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Perfect weather conditions for the race, beginning at The Divide on Milford Rd, crossing the Fiordland National Park over the 1127m Harris Saddle and finishing in the Mt Aspiring Park near Glenorchy, enabled Currie to smash the record in the male category.
He finished in 2hr 44min 29sec, just over 5min faster than the 2011 record time.
Currie was 3min ahead of second placegetter Nick Hirschfeld, of Auckland, who finished in 2hr 47min 34sec, with Wellington's Glen Hughes third in 2hr 51min 24sec.
Defending women's champion Whitney Dagg, of Dunedin, made it two in a row when she took top honours in the women's race, breaking Elina Ussher's 2006 record by 3min 30sec when finishing in 3hr 26min 30sec.
Second female home was Helen Gillespie, of Hokitika, in 3hr 31min 53sec. She was also the first masters woman in the 40 to 50-year-old category. Alexandra's Claire Corbett was third in 3hr 44min 44sec.
The first male in the masters division, Michael Stone, of Queenstown, achieved his hat trick of masters titles even though he was beaten on time by legends division winner Colin Earwaker, of Rotorua.
Currie and Dagg are cousins, so were delighted to join each other at the finish line with a celebratory hug.
Currie (25), who has only recently returned to racing following the birth of his son three years ago, said the Routeburn Classic win had topped off an "amazing" summer of events.
"I came third in the one-day individual Coast to Coast, won the Wanaka half ironman breaking the record by about 11 minutes, and I've also been in the Motatapu and Godzone events.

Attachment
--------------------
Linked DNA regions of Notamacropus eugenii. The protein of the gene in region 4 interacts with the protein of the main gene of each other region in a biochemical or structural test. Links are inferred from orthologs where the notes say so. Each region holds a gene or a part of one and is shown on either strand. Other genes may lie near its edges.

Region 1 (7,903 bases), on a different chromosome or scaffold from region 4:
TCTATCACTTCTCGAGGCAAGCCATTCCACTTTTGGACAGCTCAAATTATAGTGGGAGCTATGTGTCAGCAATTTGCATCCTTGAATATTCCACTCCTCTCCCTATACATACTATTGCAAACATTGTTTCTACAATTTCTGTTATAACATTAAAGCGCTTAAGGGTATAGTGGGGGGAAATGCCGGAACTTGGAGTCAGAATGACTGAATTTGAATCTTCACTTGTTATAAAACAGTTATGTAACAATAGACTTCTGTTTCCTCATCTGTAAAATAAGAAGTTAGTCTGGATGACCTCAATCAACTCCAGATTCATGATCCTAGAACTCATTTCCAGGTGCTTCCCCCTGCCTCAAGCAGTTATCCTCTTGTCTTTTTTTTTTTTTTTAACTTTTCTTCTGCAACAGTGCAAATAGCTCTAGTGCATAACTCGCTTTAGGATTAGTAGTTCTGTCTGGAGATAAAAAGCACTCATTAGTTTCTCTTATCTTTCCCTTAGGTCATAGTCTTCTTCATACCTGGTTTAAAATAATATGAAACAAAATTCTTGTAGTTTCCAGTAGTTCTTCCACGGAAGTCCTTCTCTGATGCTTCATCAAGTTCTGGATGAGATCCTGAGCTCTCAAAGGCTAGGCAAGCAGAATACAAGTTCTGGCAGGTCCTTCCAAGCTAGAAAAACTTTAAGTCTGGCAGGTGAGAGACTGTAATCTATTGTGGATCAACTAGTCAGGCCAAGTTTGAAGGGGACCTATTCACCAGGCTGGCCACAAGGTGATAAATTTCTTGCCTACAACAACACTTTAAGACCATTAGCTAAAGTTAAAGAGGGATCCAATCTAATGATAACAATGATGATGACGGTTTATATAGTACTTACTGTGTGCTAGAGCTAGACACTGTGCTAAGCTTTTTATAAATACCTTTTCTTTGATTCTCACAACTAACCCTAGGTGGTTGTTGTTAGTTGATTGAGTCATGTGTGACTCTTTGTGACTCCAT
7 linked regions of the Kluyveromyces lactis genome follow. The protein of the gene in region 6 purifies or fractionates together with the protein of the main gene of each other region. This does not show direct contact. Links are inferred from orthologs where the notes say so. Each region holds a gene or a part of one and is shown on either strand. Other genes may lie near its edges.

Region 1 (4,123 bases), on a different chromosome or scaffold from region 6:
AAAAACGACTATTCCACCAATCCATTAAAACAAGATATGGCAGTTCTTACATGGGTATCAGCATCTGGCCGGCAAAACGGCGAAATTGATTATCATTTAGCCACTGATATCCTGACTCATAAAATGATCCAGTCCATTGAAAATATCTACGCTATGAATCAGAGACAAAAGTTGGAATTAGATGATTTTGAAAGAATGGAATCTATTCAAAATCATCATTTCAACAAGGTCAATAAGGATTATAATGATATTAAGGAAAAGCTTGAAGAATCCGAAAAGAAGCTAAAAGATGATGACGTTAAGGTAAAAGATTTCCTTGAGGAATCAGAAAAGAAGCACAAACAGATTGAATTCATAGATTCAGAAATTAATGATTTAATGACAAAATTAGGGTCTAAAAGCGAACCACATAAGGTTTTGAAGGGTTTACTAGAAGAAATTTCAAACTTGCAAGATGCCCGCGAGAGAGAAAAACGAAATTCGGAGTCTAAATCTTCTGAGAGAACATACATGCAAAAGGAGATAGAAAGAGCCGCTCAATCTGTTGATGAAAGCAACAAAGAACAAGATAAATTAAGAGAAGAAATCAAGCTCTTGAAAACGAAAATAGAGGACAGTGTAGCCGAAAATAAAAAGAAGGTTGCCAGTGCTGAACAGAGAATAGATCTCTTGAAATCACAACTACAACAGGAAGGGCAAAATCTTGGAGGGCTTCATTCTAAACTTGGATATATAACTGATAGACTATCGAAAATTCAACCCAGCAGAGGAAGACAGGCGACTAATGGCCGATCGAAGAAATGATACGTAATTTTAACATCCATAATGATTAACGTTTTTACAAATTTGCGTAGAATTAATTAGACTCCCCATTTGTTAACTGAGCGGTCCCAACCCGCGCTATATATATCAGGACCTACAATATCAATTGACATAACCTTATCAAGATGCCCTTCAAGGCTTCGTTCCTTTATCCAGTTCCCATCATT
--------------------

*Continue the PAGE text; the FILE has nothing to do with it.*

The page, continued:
"I did the Routeburn about four years ago and came second, so I thought I was in with a good chance.
"I was leading straight off the bat after the first couple of hundred metres so I just kept going and pushed all the uphills because I know my strength is technical downhill running.
"I'm stoked, really happy with the result. It's a beautiful race and I'll probably be back next year."
Currie said it was "very special" to see his cousin winning her division.
Because he had to return to Wanaka to take care of his son, he could not attend the prizegiving ceremony, so asked Dagg's father, Chris, who came last overall, to collect his award.
Organiser Evan McWhirter, of Good Times Events, said it was a "nice touch" to have the last-placed man collecting the price for the fastest man.
"It was another brilliant weekend, with conditions perfect for record setting and views from all over the track.
"No-one can believe that I keep on consistently picking good windows of weather for the race, and the conditions we had yesterday were the reasons I believe these records will stand for some time."